In casual conversations, I’ve heard people say things like, “I can’t afford to send my kids to karate because I have to pay my rent, electric, phone and credit card bill.”
Once, a friend, who earns a high salary but was going through a tough financial time, told me all about her new $2,500 Louis Vuitton handbag. “Oh,” she shrugged. “I just put it on my credit card.”
These statements are muttered with such nonchalance as to suggest that consumer debt is a basic necessity, like bread or warm bath water for your newborn. But here’s a reality check: Credit card debt is rarely—if ever—a necessity. It’s a luxury at best, and a personal finance landmine and economic disaster at worst.
For starters, mass consumer debt is bad for the economy. Remember the financial crisis of 2008? Blame the corrupt, grubby banks all you want. Individual greed and a lack of financial responsibility also played a major role. After all, while lenders extended overly generous mortgages to borrowers, home buyers knowingly took them on.
During the ramp up to the downfall, credit card debt was also growing. We forget that living beyond our means eventually catches up to us.
Credit card debt is just as dangerous for individuals—and I’ve heard all the excuses. Even if you can afford the monthly payments, aren’t adding to the balance, or have a 0-percent interest limited offer, you still have that monkey on your back drawing energy away from building wealth. You’re constantly working to pay off past experiences and purchases, rather than confidently moving forward. You’re constantly looking back–at purchases you made months, even years ago, and financial decisions you may now regret.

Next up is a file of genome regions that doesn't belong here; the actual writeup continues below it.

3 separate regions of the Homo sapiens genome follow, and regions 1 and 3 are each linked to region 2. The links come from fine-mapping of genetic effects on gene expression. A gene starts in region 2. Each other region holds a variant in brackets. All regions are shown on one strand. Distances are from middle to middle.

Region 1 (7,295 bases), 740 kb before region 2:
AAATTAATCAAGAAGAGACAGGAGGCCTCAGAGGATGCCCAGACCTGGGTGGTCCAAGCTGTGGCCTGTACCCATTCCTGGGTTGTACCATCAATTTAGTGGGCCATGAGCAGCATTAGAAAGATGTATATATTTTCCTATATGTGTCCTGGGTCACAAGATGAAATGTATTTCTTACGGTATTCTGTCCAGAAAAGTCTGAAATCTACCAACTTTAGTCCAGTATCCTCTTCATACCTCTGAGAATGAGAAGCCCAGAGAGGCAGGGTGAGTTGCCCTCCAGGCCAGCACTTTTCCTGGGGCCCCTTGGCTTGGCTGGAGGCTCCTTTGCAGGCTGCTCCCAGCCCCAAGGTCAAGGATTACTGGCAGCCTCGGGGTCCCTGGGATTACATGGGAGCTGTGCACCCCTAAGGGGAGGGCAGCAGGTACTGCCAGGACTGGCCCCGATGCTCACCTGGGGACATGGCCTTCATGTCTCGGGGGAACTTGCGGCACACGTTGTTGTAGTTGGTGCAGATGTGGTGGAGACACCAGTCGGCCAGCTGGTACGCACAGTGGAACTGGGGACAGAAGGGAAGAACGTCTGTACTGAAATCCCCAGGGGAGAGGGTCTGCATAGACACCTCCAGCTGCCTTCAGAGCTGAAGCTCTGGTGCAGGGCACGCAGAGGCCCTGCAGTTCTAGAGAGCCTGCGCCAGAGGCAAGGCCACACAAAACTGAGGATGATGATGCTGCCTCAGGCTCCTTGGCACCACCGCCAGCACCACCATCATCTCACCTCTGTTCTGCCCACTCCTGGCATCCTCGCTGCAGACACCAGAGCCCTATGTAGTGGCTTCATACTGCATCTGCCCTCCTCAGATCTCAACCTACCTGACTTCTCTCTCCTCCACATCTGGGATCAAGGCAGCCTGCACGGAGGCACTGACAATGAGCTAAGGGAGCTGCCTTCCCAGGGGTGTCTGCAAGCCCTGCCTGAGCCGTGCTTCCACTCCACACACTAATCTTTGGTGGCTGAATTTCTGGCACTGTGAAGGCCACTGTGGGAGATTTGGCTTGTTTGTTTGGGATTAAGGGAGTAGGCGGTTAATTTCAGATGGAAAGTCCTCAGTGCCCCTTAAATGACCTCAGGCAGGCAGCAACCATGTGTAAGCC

Yet, we are a nation comfortable with debt. In 2015, the average American family with a revolving card balance owed $16,140—up 3.38 percent from 2014. That’s not much lower than $18,623, the 2009 high point. So it’s hardly surprising that nearly a fifth of people surveyed by the National Foundation for Credit Counseling say that carrying debt is a responsible way to manage their finances.
Sure, wages have been stagnant, food and housing prices are up, and employment trends are unstable—but Americans are also spending more on clothes, electronics, and restaurants. No matter how you slice it, the fact is, many Americans rely on credit card debt.
That messes with the way we think. It says: Enjoy now; you deserve it! This is an investment in your self-care; you’ll earn more later! Everyone carries debt; what’s the big deal?
These messages are particularly poignant at the beginning of the year, when people nurse their holiday hangovers. In December 2015, revolving consumer debt in the U.S. increased 7.5 percent, so it’s possible you ushered in 2016 with a little more financial baggage than you’d like.
But regardless of the season or the reason—a fabulous Presidents Day sale, the desire for a new spring wardrobe or a summer vacation—there will always be a justification to spend.
That is, until you realize that you have to power to get off the ride. Because while you might not be able to control the cost of electricity or eggs, you can control how much you shell out for clothes, electronics and restaurant meals—and how much you put on your credit card.
February 5, 2016